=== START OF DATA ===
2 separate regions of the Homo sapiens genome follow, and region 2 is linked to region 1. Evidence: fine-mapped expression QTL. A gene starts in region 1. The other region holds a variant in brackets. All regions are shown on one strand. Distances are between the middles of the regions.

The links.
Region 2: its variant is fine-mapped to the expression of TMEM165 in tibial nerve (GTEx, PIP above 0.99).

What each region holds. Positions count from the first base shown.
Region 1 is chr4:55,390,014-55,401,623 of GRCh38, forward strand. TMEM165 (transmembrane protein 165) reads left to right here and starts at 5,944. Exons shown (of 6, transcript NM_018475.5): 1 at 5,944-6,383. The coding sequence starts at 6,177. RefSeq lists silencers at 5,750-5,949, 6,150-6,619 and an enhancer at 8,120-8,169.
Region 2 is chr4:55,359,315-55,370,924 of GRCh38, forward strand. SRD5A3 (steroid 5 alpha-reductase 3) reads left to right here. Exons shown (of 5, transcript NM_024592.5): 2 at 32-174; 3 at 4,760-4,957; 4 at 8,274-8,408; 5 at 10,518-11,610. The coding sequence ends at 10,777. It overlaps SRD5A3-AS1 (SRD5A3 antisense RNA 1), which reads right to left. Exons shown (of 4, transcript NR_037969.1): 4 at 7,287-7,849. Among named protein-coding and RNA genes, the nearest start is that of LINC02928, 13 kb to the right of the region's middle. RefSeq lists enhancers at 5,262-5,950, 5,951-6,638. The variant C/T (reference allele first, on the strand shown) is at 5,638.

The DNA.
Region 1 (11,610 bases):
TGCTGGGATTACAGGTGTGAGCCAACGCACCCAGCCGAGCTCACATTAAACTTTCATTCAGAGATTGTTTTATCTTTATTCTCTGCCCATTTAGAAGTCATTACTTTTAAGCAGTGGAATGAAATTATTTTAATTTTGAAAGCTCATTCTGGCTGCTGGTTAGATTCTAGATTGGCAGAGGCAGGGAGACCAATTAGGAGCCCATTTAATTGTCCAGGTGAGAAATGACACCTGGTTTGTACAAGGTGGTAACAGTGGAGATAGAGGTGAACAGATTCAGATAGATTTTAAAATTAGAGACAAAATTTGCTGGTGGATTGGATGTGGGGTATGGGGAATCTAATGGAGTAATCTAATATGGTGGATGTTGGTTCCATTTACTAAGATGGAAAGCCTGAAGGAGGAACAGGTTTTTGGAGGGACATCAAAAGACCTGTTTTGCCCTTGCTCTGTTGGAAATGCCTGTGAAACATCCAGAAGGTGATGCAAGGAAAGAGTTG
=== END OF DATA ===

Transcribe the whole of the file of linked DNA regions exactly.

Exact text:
2 separate regions of the Homo sapiens genome follow, and region 2 is linked to region 1. Evidence: fine-mapped expression QTL. A gene starts in region 1. The other region holds a variant in brackets. All regions are shown on one strand. Distances are between the middles of the regions.

The links.
Region 2: its variant is fine-mapped to the expression of TMEM165 in tibial nerve (GTEx, PIP above 0.99).

What each region holds. Positions count from the first base shown.
Region 1 is chr4:55,390,014-55,401,623 of GRCh38, forward strand. TMEM165 (transmembrane protein 165) reads left to right here and starts at 5,944. Exons shown (of 6, transcript NM_018475.5): 1 at 5,944-6,383. The coding sequence starts at 6,177. RefSeq lists silencers at 5,750-5,949, 6,150-6,619 and an enhancer at 8,120-8,169.
Region 2 is chr4:55,359,315-55,370,924 of GRCh38, forward strand. SRD5A3 (steroid 5 alpha-reductase 3) reads left to right here. Exons shown (of 5, transcript NM_024592.5): 2 at 32-174; 3 at 4,760-4,957; 4 at 8,274-8,408; 5 at 10,518-11,610. The coding sequence ends at 10,777. It overlaps SRD5A3-AS1 (SRD5A3 antisense RNA 1), which reads right to left. Exons shown (of 4, transcript NR_037969.1): 4 at 7,287-7,849. Among named protein-coding and RNA genes, the nearest start is that of LINC02928, 13 kb to the right of the region's middle. RefSeq lists enhancers at 5,262-5,950, 5,951-6,638. The variant C/T (reference allele first, on the strand shown) is at 5,638.

The DNA.
Region 1 (11,610 bases):
TGCTGGGATTACAGGTGTGAGCCAACGCACCCAGCCGAGCTCACATTAAACTTTCATTCAGAGATTGTTTTATCTTTATTCTCTGCCCATTTAGAAGTCATTACTTTTAAGCAGTGGAATGAAATTATTTTAATTTTGAAAGCTCATTCTGGCTGCTGGTTAGATTCTAGATTGGCAGAGGCAGGGAGACCAATTAGGAGCCCATTTAATTGTCCAGGTGAGAAATGACACCTGGTTTGTACAAGGTGGTAACAGTGGAGATAGAGGTGAACAGATTCAGATAGATTTTAAAATTAGAGACAAAATTTGCTGGTGGATTGGATGTGGGGTATGGGGAATCTAATGGAGTAATCTAATATGGTGGATGTTGGTTCCATTTACTAAGATGGAAAGCCTGAAGGAGGAACAGGTTTTTGGAGGGACATCAAAAGACCTGTTTTGCCCTTGCTCTGTTGGAAATGCCTGTGAAACATCCAGAAGGTGATGCAAGGAAAGAGTTG